So if you wanted to make sure that platforms comply, that Uber pays their drivers a minimum wage and you want to sue Uber? Who do you sue? Whose assets do you seize to enforce your labor law. So in the name of eCommerce, the EU said you can't require platforms to have a local presence. You can't require them to have an office in country to enforce your labor laws and there's some possible exceptions. So only 2349 sectors that you list can you require a platform to have a local office. But, again, what sector is Uber? Is it transport or computer? There are many other ways in which the proposed trade rules make it harder to regulate platforms. I'm happy to talk to anyone who is interested but you can see that the current and proposed tray rules, whether it's at the WTO or a free trade agreement can restrict your ability to regulate platforms in the types of ways that have been recommended by the earlier speakers.
>> ANITA GURUMURTHY: Thanks so much, Sonia.
So without much ado and just by pointing out to the whole significance of structures of control in a platformizing society and economy, I would like to open up the floor for questions and discussions.
So Sonia is requesting that you might want to introduce yourselves and specify the name of the organization that you come from.
>> PARTICIPANT: Thanks, Jonathan Zook. This is a lot of interesting presentations. I guess I find it really unfortunate that all the platform companies that you invited to be part of the panel all declined to participate. Because it feels as though there's a one‑sided perspective coming from the panel. I don't have a dog in the fight, from the sector that's being discussed.
>> PARTICIPANT: Hi, my name is Geovan, and I have the Macedonian mission here in Geneva. I have seen a lot of proposal for blockchain to be adapted to some of these uses. So, for instance, for Airbnb or for those kinds of aspects where it's not just one central corporation that's holding and then getting out, but really the owners are all of those people who have their own apartments and then the ‑‑ you know, there are nodes in a blockchain, and it creates a private entity. I would love to hear from anyone, really, to thoughts about all of these aspects, but mostly the one thing that I think is the key here is the aspect of the fiscal ‑‑ the fiscal aspect, the aspect of taxation, because that is the way wealth can be redistributed if one goes that way, if wealth is being accumulated in any given way, the most effective way for that to be alleviated for the good of most, if not all, is for ‑‑ to have their ‑‑ for there to be some kind of fiscal instrument where wealth is redistributed. So those two, although, it's related, I would love to hear comments from all.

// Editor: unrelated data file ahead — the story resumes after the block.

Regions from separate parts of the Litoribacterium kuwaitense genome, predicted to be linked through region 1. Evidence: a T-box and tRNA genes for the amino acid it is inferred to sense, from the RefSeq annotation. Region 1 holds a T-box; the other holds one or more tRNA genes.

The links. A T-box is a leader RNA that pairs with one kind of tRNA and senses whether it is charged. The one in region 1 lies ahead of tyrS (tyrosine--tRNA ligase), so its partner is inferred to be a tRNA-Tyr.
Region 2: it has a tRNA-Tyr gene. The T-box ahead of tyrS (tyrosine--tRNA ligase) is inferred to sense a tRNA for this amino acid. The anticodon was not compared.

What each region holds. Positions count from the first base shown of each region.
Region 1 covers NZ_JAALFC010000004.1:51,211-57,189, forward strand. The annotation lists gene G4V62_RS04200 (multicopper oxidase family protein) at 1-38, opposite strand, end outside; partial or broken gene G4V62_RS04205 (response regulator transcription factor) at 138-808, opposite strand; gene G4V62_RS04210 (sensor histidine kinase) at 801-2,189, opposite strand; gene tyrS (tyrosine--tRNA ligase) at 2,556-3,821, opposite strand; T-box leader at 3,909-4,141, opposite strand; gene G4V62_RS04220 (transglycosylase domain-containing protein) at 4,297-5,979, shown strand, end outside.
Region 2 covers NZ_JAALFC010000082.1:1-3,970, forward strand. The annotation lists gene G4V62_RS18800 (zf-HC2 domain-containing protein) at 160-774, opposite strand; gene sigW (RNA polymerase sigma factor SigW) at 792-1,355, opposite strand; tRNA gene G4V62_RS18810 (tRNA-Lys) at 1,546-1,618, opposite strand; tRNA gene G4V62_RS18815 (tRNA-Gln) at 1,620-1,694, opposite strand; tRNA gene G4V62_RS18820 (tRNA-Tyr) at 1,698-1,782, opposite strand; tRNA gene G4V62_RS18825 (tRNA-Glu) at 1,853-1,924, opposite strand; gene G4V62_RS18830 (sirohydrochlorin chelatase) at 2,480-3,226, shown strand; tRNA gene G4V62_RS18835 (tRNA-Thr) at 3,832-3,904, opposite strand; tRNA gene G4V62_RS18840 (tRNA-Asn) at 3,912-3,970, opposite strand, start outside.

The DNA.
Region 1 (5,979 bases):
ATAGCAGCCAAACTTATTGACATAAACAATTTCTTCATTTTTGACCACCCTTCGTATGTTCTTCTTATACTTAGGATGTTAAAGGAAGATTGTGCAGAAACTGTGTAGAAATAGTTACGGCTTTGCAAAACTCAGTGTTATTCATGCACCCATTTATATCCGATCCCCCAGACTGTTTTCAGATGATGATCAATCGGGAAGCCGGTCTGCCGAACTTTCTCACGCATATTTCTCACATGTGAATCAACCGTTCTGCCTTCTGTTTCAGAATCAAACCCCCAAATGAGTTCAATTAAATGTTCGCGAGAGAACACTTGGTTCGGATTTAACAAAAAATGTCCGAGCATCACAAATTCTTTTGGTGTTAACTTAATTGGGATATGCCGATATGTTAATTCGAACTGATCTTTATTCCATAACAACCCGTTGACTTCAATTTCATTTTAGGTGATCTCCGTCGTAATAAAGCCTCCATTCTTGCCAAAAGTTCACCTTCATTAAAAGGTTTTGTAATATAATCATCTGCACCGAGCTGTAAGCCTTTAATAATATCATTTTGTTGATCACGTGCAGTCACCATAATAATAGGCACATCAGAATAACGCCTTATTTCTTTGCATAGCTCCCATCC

>> PARTICIPANT: Thank you very much for the great panel. My name is Stephanie, from the University of Amsterdam.
I would like to add something to the first person would commented. As you already pointed out, the people we are talking about, the company, the platforms are not here in the room. The next question for me, is the multi‑stakeholder model fit for the challenge? How can we, you know, participate in these discussions coming from where we are at the IGF and this relates to the future of the IGF and its role.
>> ANITA GURUMURTHY: We will take two more questions and come back to the panel.
>> PARTICIPANT: Hi. My name is Abbey Vulne from GitHub. I wanted to thank the panel for an excellent set of issues that you raised and to the point of platforms being in the room and responding, I'm very happy this came up because at GitHub, we really take seriously our ‑‑ I mean, I feel like saying it. It sounds very trite, but please allow me to elaborate. We really do recognize the role that platforms have and the responsibilities that are being delegated to us and we want to do it right.
So with respect to what Luca was bringing up about terms of service, I'm really proud to say that we involve our community in the development of our community guidelines and our terms of service.
So GitHub, for people who may not know it, is the world's leading software development platform which basically it means where most people write and share their code. So we ‑‑ a lot of those projects are open sourced and so we open source the policies that govern what happens on our site. So users who go to GitHub to write and share code and whatever else they may do that's code like, I'm a lawyer and we use it for legal ‑‑ everybody at GitHub uses GitHub for everything. So for whatever we are using it for to know what those standards that are governing the use of their website is not only crucial but being involved in the development of them is also really crucial and it contributed to the legitimacy of the platform.